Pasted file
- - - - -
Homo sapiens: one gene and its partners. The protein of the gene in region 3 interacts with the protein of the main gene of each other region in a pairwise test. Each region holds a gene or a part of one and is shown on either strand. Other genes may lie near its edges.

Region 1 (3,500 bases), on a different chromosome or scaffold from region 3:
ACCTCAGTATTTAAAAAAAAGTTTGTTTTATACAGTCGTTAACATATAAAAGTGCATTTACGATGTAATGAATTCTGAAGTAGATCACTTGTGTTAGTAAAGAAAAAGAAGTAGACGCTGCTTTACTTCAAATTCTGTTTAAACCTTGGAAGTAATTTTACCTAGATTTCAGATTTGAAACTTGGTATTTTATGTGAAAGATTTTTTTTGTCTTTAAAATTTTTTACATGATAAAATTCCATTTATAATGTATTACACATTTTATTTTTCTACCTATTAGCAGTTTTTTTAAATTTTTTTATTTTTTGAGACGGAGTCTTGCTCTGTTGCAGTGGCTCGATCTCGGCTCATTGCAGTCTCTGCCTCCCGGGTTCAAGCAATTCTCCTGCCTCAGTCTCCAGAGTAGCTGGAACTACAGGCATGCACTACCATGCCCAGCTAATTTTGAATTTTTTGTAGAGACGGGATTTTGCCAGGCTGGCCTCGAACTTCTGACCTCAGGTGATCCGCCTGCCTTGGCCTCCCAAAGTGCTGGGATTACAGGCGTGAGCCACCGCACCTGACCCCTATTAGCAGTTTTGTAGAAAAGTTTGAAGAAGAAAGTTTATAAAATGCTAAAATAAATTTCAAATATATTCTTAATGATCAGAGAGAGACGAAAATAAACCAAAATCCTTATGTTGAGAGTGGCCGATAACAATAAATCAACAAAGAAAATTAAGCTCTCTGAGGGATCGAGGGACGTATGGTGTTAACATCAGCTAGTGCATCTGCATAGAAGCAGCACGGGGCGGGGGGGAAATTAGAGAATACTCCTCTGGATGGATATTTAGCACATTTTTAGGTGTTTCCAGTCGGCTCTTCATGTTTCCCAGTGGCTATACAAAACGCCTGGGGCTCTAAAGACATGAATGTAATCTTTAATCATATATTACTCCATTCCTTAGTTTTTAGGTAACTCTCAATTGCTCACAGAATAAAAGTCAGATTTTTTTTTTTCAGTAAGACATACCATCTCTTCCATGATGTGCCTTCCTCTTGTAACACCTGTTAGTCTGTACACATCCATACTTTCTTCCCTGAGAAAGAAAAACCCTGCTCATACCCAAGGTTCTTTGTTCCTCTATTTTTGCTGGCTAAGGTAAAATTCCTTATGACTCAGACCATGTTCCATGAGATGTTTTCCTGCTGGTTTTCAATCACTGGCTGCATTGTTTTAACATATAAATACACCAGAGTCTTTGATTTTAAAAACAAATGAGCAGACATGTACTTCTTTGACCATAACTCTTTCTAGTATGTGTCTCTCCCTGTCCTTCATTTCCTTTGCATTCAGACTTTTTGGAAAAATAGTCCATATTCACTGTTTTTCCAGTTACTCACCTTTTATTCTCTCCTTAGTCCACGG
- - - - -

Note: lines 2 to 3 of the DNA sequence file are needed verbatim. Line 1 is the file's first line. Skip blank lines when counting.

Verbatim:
Region 1 (3,500 bases), on a different chromosome or scaffold from region 3:
ACCTCAGTATTTAAAAAAAAGTTTGTTTTATACAGTCGTTAACATATAAAAGTGCATTTACGATGTAATGAATTCTGAAGTAGATCACTTGTGTTAGTAAAGAAAAAGAAGTAGACGCTGCTTTACTTCAAATTCTGTTTAAACCTTGGAAGTAATTTTACCTAGATTTCAGATTTGAAACTTGGTATTTTATGTGAAAGATTTTTTTTGTCTTTAAAATTTTTTACATGATAAAATTCCATTTATAATGTATTACACATTTTATTTTTCTACCTATTAGCAGTTTTTTTAAATTTTTTTATTTTTTGAGACGGAGTCTTGCTCTGTTGCAGTGGCTCGATCTCGGCTCATTGCAGTCTCTGCCTCCCGGGTTCAAGCAATTCTCCTGCCTCAGTCTCCAGAGTAGCTGGAACTACAGGCATGCACTACCATGCCCAGCTAATTTTGAATTTTTTGTAGAGACGGGATTTTGCCAGGCTGGCCTCGAACTTCTGACCTCAGGTGATCCGCCTGCCTTGGCCTCCCAAAGTGCTGGGATTACAGGCGTGAGCCACCGCACCTGACCCCTATTAGCAGTTTTGTAGAAAAGTTTGAAGAAGAAAGTTTATAAAATGCTAAAATAAATTTCAAATATATTCTTAATGATCAGAGAGAGACGAAAATAAACCAAAATCCTTATGTTGAGAGTGGCCGATAACAATAAATCAACAAAGAAAATTAAGCTCTCTGAGGGATCGAGGGACGTATGGTGTTAACATCAGCTAGTGCATCTGCATAGAAGCAGCACGGGGCGGGGGGGAAATTAGAGAATACTCCTCTGGATGGATATTTAGCACATTTTTAGGTGTTTCCAGTCGGCTCTTCATGTTTCCCAGTGGCTATACAAAACGCCTGGGGCTCTAAAGACATGAATGTAATCTTTAATCATATATTACTCCATTCCTTAGTTTTTAGGTAACTCTCAATTGCTCACAGAATAAAAGTCAGATTTTTTTTTTTCAGTAAGACATACCATCTCTTCCATGATGTGCCTTCCTCTTGTAACACCTGTTAGTCTGTACACATCCATACTTTCTTCCCTGAGAAAGAAAAACCCTGCTCATACCCAAGGTTCTTTGTTCCTCTATTTTTGCTGGCTAAGGTAAAATTCCTTATGACTCAGACCATGTTCCATGAGATGTTTTCCTGCTGGTTTTCAATCACTGGCTGCATTGTTTTAACATATAAATACACCAGAGTCTTTGATTTTAAAAACAAATGAGCAGACATGTACTTCTTTGACCATAACTCTTTCTAGTATGTGTCTCTCCCTGTCCTTCATTTCCTTTGCATTCAGACTTTTTGGAAAAATAGTCCATATTCACTGTTTTTCCAGTTACTCACCTTTTATTCTCTCCTTAGTCCACGG